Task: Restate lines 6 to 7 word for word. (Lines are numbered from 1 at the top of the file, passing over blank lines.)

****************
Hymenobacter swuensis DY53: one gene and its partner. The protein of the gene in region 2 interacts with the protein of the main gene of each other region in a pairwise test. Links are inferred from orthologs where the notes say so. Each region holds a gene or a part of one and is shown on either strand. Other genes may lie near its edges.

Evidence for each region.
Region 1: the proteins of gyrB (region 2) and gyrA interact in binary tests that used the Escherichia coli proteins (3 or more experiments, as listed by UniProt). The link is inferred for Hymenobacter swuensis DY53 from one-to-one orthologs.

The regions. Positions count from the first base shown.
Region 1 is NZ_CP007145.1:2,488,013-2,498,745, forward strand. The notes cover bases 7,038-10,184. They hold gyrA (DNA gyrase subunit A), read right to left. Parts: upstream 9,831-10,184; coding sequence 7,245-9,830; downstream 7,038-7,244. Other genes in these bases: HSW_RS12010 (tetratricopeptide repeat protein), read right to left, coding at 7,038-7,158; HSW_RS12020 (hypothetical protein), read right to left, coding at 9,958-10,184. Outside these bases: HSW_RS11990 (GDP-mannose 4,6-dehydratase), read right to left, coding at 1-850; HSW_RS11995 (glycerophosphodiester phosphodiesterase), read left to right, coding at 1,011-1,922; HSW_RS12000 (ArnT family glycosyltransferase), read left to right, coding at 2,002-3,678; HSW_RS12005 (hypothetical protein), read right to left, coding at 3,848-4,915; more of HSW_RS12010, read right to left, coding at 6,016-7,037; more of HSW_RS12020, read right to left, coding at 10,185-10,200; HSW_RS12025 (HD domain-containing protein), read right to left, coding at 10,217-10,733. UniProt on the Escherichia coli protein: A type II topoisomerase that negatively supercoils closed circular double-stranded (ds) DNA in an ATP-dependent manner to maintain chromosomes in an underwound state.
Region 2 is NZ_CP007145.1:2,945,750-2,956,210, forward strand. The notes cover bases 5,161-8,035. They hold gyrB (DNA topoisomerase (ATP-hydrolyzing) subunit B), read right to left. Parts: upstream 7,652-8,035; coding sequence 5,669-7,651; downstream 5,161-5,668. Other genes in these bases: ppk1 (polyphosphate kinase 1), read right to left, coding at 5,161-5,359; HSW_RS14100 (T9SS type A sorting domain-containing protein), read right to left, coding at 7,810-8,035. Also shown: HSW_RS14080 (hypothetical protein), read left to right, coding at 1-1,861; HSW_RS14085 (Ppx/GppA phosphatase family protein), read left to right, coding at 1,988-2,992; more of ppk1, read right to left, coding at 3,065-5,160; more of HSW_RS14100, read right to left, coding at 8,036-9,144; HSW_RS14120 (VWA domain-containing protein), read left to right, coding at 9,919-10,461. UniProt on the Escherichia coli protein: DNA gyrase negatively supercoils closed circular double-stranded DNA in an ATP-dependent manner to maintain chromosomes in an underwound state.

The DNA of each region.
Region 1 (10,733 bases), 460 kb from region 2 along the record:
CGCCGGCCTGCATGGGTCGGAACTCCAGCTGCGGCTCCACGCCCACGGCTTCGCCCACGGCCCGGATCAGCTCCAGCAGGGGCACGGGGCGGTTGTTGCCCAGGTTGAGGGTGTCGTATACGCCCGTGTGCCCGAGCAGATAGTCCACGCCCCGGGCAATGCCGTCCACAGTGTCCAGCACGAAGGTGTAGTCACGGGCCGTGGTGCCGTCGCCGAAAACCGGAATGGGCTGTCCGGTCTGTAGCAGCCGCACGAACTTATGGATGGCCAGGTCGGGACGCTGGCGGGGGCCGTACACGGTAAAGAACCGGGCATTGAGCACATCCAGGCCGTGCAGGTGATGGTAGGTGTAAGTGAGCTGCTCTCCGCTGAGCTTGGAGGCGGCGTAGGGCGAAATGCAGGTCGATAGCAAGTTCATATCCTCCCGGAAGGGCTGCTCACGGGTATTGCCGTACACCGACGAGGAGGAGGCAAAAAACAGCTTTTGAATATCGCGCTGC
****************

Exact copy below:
Region 2 is NZ_CP007145.1:2,945,750-2,956,210, forward strand. The notes cover bases 5,161-8,035. They hold gyrB (DNA topoisomerase (ATP-hydrolyzing) subunit B), read right to left. Parts: upstream 7,652-8,035; coding sequence 5,669-7,651; downstream 5,161-5,668. Other genes in these bases: ppk1 (polyphosphate kinase 1), read right to left, coding at 5,161-5,359; HSW_RS14100 (T9SS type A sorting domain-containing protein), read right to left, coding at 7,810-8,035. Also shown: HSW_RS14080 (hypothetical protein), read left to right, coding at 1-1,861; HSW_RS14085 (Ppx/GppA phosphatase family protein), read left to right, coding at 1,988-2,992; more of ppk1, read right to left, coding at 3,065-5,160; more of HSW_RS14100, read right to left, coding at 8,036-9,144; HSW_RS14120 (VWA domain-containing protein), read left to right, coding at 9,919-10,461. UniProt on the Escherichia coli protein: DNA gyrase negatively supercoils closed circular double-stranded DNA in an ATP-dependent manner to maintain chromosomes in an underwound state.

The DNA of each region.